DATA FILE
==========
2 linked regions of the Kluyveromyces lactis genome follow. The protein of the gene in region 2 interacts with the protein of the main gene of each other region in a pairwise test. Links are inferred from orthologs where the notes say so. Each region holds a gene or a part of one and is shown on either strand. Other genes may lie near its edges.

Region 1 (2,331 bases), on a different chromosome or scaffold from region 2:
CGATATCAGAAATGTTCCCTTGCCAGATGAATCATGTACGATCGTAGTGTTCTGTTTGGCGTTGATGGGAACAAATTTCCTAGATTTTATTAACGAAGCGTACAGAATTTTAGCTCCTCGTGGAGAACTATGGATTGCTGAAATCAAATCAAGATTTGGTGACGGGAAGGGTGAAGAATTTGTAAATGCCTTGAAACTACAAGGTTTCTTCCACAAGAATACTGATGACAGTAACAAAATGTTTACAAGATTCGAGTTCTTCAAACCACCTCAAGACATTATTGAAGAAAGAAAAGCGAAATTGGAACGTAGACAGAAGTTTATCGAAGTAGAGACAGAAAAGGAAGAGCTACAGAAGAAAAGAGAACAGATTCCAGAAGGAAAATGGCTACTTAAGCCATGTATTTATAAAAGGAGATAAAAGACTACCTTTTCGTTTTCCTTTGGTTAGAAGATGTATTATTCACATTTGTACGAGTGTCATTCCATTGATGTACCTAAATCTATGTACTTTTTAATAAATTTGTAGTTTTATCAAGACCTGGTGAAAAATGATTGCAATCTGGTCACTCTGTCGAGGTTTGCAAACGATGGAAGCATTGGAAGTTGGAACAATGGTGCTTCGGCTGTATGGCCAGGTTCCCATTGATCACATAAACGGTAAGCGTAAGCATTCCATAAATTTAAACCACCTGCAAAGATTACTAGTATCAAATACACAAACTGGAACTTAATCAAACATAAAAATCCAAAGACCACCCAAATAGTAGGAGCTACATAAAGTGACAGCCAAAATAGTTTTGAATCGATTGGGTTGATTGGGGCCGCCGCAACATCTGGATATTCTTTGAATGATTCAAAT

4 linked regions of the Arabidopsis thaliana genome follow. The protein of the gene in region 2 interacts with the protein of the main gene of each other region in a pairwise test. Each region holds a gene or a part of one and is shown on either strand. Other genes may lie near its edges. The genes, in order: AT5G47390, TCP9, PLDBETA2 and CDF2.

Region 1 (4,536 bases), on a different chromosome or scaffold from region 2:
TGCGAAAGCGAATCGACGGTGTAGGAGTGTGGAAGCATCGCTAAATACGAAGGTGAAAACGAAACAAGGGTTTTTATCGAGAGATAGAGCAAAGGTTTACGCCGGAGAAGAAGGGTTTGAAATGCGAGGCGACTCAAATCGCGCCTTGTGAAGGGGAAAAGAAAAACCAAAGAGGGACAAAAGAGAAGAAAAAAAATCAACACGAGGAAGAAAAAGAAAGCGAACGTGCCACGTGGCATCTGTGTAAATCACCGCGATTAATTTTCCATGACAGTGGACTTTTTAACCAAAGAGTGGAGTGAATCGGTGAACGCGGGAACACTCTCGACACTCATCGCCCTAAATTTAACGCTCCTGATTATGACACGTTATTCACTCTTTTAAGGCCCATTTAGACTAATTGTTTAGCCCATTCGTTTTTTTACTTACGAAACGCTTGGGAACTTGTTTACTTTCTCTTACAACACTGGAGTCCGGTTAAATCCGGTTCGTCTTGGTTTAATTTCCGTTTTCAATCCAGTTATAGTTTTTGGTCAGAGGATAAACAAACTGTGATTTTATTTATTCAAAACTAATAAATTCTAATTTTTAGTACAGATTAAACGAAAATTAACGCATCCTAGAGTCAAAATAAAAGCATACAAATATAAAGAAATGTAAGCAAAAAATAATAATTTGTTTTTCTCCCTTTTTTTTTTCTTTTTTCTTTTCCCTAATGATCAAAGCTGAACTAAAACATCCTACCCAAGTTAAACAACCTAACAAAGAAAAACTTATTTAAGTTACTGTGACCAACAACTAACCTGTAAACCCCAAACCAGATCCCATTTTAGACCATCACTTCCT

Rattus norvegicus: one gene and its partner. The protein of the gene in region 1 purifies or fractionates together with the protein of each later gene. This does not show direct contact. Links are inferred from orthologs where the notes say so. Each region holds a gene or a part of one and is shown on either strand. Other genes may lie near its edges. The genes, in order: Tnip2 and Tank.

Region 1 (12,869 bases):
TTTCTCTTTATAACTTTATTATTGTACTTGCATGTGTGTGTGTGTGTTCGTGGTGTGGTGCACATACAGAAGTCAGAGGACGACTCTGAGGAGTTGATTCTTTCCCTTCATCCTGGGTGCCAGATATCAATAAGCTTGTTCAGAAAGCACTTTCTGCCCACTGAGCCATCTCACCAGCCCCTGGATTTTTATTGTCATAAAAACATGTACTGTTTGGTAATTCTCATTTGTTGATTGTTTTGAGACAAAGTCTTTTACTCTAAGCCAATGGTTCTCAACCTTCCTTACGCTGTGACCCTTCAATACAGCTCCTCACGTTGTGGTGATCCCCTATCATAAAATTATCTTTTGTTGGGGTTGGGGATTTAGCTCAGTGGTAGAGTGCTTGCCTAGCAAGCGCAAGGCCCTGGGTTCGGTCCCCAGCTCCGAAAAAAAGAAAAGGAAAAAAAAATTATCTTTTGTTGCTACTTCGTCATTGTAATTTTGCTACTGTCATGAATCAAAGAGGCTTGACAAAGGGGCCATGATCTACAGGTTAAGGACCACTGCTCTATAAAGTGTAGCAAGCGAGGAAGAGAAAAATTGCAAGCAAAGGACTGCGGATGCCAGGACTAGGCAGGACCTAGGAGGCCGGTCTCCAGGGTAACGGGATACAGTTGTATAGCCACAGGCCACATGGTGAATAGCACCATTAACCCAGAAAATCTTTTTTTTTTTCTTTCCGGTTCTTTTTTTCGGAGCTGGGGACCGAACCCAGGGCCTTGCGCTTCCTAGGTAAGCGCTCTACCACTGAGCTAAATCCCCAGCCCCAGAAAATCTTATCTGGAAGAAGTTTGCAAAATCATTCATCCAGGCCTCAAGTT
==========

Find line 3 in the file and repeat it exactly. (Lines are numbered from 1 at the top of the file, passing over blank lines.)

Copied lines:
CGATATCAGAAATGTTCCCTTGCCAGATGAATCATGTACGATCGTAGTGTTCTGTTTGGCGTTGATGGGAACAAATTTCCTAGATTTTATTAACGAAGCGTACAGAATTTTAGCTCCTCGTGGAGAACTATGGATTGCTGAAATCAAATCAAGATTTGGTGACGGGAAGGGTGAAGAATTTGTAAATGCCTTGAAACTACAAGGTTTCTTCCACAAGAATACTGATGACAGTAACAAAATGTTTACAAGATTCGAGTTCTTCAAACCACCTCAAGACATTATTGAAGAAAGAAAAGCGAAATTGGAACGTAGACAGAAGTTTATCGAAGTAGAGACAGAAAAGGAAGAGCTACAGAAGAAAAGAGAACAGATTCCAGAAGGAAAATGGCTACTTAAGCCATGTATTTATAAAAGGAGATAAAAGACTACCTTTTCGTTTTCCTTTGGTTAGAAGATGTATTATTCACATTTGTACGAGTGTCATTCCATTGATGTACCTAAATCTATGTACTTTTTAATAAATTTGTAGTTTTATCAAGACCTGGTGAAAAATGATTGCAATCTGGTCACTCTGTCGAGGTTTGCAAACGATGGAAGCATTGGAAGTTGGAACAATGGTGCTTCGGCTGTATGGCCAGGTTCCCATTGATCACATAAACGGTAAGCGTAAGCATTCCATAAATTTAAACCACCTGCAAAGATTACTAGTATCAAATACACAAACTGGAACTTAATCAAACATAAAAATCCAAAGACCACCCAAATAGTAGGAGCTACATAAAGTGACAGCCAAAATAGTTTTGAATCGATTGGGTTGATTGGGGCCGCCGCAACATCTGGATATTCTTTGAATGATTCAAAT